A favorite phrase in any language: “It’s time to eat.” Always seems to get the attention of children, adults, senior citizens. Regardless of age, everybody usually gets hungry at certain times of the day and all of us like to hear, “It’s time to eat.”
That’s the reason that we come to Holy Mass, not only to worship, but also to eat and to drink the Body and Blood of Christ. Jesus is the center of everything that we do, but particularly when we gather to celebrate the Lord’s Supper. The early Christians did not use the word “Mass”, which means sent. They gathered secretly, at the risk of being killed for their faith, to break the bread and share the cup as Jesus had commanded His Apostles to do in His memory. With the legalization of Christianity under the Emperor Constantine in the year 312, everything changed. Christians no longer had to hide. The Lord’s Supper could be celebrated in public and without danger of persecution. Churches, monasteries, convents were constructed and Holy Mass began to be celebrated on a weekly and then on a daily bases. By the sixth century the Roman Canon was written in Latin. The Council of Trent put out a missal in Latin and Latin became the official language of the Church. Vatican II permitted the vernacular, or the language spoken by the people to be used in 1965. Some of us are old enough to remember the rules for fasting: from 12 midnight until Holy Communion was received. Therefore the early morning Masses became very popular. Not uncommon to see people faint. The rules were lightened to 3 hours and now we need only fast for one hour. Since 1975 people who are divorced can receive Holy Communion—not to be confused with people who are divorced and remarried outside the church.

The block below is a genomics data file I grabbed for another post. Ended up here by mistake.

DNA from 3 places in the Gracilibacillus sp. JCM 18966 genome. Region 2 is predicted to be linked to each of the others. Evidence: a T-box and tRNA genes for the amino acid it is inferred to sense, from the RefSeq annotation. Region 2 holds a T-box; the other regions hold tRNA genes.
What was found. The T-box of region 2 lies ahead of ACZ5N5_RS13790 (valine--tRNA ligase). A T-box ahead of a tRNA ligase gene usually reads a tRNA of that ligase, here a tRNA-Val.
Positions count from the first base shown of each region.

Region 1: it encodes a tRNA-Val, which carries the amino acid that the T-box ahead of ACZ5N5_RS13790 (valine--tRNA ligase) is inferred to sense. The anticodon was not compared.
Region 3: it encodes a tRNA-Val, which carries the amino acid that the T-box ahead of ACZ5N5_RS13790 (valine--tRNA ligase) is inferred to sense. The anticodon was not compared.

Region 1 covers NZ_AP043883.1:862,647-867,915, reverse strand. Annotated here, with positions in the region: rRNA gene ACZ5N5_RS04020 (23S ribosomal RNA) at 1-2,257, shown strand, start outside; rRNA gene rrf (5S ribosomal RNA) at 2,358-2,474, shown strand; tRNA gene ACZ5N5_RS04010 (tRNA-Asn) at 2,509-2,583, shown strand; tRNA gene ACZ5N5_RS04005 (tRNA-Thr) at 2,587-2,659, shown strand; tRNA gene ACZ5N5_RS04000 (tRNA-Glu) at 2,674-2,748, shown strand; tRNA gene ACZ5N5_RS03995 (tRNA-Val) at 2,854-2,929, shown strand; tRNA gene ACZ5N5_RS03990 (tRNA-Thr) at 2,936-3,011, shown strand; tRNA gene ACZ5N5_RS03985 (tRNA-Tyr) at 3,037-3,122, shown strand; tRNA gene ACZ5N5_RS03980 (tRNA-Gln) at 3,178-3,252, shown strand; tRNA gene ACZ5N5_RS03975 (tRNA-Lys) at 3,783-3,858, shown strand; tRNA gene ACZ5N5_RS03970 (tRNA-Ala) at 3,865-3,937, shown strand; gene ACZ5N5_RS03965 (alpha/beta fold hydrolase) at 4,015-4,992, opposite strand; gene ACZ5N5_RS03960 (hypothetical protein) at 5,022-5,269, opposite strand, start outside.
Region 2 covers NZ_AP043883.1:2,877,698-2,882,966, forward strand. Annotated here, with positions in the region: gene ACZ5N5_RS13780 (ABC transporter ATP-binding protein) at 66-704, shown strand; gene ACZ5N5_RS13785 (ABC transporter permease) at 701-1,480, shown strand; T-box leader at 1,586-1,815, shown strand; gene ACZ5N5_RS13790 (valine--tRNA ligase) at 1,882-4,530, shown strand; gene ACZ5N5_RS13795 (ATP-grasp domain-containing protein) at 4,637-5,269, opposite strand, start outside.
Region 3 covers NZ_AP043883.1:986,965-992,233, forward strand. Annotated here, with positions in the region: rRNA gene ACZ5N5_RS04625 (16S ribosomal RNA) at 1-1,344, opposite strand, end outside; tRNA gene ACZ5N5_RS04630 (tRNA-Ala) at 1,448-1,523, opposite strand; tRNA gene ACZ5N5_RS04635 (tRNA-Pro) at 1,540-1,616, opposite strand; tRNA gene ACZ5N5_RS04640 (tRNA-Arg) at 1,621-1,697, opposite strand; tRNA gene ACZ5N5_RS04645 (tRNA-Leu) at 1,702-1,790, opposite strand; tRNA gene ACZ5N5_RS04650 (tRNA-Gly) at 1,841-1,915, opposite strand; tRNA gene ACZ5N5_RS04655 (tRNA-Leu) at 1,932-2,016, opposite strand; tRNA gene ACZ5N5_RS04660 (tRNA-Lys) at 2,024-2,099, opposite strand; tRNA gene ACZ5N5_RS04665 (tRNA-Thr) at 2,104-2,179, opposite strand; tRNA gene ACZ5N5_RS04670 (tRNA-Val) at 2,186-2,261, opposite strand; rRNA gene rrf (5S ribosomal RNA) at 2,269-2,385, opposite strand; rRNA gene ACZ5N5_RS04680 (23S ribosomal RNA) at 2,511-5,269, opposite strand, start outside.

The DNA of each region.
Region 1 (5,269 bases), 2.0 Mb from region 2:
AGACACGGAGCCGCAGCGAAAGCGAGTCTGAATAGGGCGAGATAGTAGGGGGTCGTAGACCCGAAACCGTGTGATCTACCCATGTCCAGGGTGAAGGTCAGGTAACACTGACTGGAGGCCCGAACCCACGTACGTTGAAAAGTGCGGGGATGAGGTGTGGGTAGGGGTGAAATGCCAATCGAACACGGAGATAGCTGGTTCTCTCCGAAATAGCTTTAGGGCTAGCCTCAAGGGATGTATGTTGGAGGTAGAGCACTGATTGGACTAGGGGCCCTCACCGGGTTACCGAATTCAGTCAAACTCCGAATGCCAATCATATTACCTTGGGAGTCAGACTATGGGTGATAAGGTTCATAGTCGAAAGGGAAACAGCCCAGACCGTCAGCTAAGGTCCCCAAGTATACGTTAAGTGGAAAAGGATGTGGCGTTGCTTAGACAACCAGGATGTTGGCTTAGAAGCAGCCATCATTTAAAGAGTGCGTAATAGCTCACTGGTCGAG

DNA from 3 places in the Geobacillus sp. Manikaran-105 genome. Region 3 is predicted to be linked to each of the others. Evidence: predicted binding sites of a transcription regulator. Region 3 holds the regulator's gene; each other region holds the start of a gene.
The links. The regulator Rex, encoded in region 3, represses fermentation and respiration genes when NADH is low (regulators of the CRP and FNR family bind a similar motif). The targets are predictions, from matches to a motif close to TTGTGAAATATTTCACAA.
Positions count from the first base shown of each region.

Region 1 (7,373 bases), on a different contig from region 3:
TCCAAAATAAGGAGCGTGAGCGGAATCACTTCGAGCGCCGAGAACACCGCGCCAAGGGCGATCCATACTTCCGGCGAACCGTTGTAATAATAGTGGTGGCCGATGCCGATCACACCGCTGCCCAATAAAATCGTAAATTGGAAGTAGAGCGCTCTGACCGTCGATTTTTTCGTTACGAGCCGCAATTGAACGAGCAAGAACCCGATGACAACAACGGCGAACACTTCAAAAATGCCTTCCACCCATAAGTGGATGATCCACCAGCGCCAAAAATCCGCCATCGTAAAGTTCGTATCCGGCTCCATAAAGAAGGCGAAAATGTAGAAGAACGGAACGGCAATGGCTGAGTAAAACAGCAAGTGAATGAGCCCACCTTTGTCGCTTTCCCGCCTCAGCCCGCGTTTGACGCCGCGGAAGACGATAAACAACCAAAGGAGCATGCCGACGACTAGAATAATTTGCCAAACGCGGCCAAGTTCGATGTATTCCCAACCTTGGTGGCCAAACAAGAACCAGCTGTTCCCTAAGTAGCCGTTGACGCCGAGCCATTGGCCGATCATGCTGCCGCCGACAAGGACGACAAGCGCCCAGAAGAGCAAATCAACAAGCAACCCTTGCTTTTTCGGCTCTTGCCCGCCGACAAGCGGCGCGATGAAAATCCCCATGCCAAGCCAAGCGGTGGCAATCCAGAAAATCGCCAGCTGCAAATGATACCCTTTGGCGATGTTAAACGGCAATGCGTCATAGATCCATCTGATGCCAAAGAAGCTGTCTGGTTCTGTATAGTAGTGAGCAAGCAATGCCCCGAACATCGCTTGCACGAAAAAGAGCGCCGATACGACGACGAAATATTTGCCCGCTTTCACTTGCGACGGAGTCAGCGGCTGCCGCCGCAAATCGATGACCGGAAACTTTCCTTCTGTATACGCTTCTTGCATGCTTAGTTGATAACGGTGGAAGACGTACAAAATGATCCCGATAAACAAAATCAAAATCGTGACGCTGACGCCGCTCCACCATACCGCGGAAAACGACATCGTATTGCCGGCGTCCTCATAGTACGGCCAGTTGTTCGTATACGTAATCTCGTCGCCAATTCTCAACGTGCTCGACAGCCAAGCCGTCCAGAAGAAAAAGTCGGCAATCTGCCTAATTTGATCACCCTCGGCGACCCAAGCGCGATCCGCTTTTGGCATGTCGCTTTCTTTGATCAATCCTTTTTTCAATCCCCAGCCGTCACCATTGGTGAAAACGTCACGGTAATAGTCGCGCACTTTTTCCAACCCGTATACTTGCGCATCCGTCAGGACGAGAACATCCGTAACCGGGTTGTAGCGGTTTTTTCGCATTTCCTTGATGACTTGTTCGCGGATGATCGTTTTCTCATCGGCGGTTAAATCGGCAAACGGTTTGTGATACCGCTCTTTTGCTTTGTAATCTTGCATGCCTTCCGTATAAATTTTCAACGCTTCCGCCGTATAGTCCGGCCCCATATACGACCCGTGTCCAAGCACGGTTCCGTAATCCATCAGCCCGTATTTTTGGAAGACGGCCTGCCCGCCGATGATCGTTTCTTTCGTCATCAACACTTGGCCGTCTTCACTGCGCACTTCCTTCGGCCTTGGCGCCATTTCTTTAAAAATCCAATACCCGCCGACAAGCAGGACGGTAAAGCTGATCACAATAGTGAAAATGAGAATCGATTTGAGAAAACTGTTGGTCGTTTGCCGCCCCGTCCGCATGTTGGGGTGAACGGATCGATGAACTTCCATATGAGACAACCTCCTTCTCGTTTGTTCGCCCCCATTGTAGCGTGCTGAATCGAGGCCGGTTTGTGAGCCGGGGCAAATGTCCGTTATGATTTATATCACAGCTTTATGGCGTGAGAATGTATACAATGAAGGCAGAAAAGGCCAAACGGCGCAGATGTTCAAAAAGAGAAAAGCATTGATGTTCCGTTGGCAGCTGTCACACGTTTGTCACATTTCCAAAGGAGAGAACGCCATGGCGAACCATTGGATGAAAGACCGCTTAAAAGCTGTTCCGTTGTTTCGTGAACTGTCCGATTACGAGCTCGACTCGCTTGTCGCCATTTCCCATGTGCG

In times past, only the priest distributed Holy Communion at the Communion rail with an altar boy holding the paten under the chin. (I hit many an Adam’s apple) To each communicant the priest would say, “Corpus Dómini nostri Iesu Christi cusódiat ánimam tuam in vitam aetérnam. Amen.” The number of those who approached for Holy Communion was few and certainly not before going to Confession. Bad thoughts were considered to be mortal sins. Even folks who had already gotten in line would change their mind and return to their seat. No deacons, no lectors, no extra-ordinary ministers of Holy Communion. The priest “said” the Mass and we came to “hear” the Mass. The emphasis now is on participation—the challenge that Jesus has made to us from the beginning—participate.
We are not to be spectators. APW’s Apathetic pew warmers. “Eat my flesh; drink my blood.” The meal has been served and the Lord is the One who invites us. Remember, we are what we eat. If we believe what we say that we believe, we should be the happiest people in the world. We believe that we will not have to die. Jesus made a promise: that His Body and Blood are the food for everlasting life—our ticket to eternal life. Therefore, we need to give witness of our happiness—a smile helps. The family is the place where we most have to practice being in “Communion” with each other. Since Fathers are the priests of their families, they have to set the pace. Your wife, your children look to you to be the face of Christ. We pray for all fathers—they have a tuff job. But you also have friends in high places, especially St. Joseph. Happy Father’s Day. May the Lord continue to guide your steps as He guided Abraham, Isaac and Jacob. Long life to you for years to come.